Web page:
EARLIER ATTACKS: It may be recalled that on July 17, about 25 persons were killed and over 150 injured when Naxalites attacked Errabore village in Dantewara. At least 20 persons were taken captive.

About 800 Naxalites attacked a CRPF post and a State Government-run relief camp at Errabore at 1 am. Armed Naxals stormed the Errabore relief camp, where around 5,000 tribals were being forcibly held by Salwa Judum goons in concentration camp like conditions .

Naxalites first attacked the CRPF camp, keeping the security forces engaged, and then raided the relief camp and then attacked the much loathed Special police officers SPO’s at Errabore relief camp.

In April this year, Maoists had killed 11 policemen, including an officer, in an attack on a police post in Bijapur district of Chhattisgarh. About 70 Naxalites came to the Murkinar police outpost in a bus and started attacking the policemen.

Eleven died on the spot. The Naxalites looted most of the weapons, including one LMG and three AK-47s.

Maoists protest leasing of mines in Chhattisgarh

November 26, 2006

Maoists protest leasing of mines in Chhattisgarh
2006-11-25 17:17. India News

Raipur, Nov 25 (IANS) Security forces were deployed in Chhattisgarh’s Dantewada district Saturday to safeguard Tata and Essar steel units as the Maoist rebels forced a dawn-to-dusk strike in the region.

The Communist Party of India-Maoist (CPI-Maoist) gave the strike call to protest against the state government decision to lease Bailadila iron ore mining to the two private companies.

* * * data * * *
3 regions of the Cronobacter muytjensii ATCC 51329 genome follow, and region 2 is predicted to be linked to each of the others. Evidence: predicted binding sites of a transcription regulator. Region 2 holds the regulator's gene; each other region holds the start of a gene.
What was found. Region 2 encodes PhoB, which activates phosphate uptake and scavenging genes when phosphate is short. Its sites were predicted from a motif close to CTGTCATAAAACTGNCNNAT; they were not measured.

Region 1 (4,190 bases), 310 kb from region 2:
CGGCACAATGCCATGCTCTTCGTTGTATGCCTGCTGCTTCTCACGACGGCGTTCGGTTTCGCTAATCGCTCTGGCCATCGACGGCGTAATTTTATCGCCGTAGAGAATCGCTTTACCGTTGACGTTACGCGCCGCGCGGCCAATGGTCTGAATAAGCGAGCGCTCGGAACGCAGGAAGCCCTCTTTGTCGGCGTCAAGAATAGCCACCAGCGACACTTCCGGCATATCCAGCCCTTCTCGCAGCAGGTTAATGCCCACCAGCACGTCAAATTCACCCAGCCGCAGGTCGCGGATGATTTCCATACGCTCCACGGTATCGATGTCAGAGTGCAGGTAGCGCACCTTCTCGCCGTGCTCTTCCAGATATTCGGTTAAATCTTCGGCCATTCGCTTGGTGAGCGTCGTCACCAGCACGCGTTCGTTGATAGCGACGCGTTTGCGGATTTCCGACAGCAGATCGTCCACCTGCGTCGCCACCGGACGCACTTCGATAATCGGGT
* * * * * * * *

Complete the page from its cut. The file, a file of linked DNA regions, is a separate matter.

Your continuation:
“Thousands of paramilitary troopers and police force have been deployed at sensitive points and key mining installations in Dantewada,” Inspector General of Police Girdhari Nayak told IANS over phone.

“Fortunately, there have been no untoward reports so far,” he said in the afternoon.

Bailadila in Dantewada district has large iron ore stocks, divided into 14 deposits. The state government recommended to the centre last month to award mining lease to Tata Steel for 150 million tonnes from Deposit No.1 and to the Essar group for 32 million tonnes from Deposit No.3.

CPI-Maoist’s Dandkaranya special zonal committee spokesman Gudsa Usendi has called upon Maoist cadres to ensure a total strike in Dantewada on Nov 25 to protest the decision.

Home Minister Ramvichar Netam said: “Over 10,000 paramilitary troopers and members of the Chhattisgarh police force have moved to Dantewada and in and around Bailadila iron ore facilities.”

A home department official said the strike affected vehicular traffic in Sukma and Konta blocks and some areas of Bhansi, where Essar has planned a steel plant, as transporters kept off the road.

Chhattisgarh is one of the 13 states affected by Maoist violence and rebels have killed about 400 people this year including 312 civilians. The rebels claim to fight for India’s poor peasants and landless labourers.

End Salva Judum, kids to tell Kalam on state anniversary

November 24, 2006

End Salva Judum, kids to tell Kalam on state anniversary

RAIPUR, NOVEMBER 6: Please stop Salva Judum” — a plea made by 12-year-old Soyam Sandhuri, a resident of Errabore Salva Judum camp. She wants to tell President APJ Abdul Kalam that Naxal violence should end and blames the government-initiated movement for driving her family out of their village.

While Chhattisgarh is celebrating the sixth anniversary of its creation, a group of 50 children from various Salva Judum camps, who are in Raipur to participate in the celebrations, hope that the President will listen to their woes.

Aas Manju, a 13-year-old from Errabore camp, wants to return to her village which the Naxalites allegedly burnt to the ground.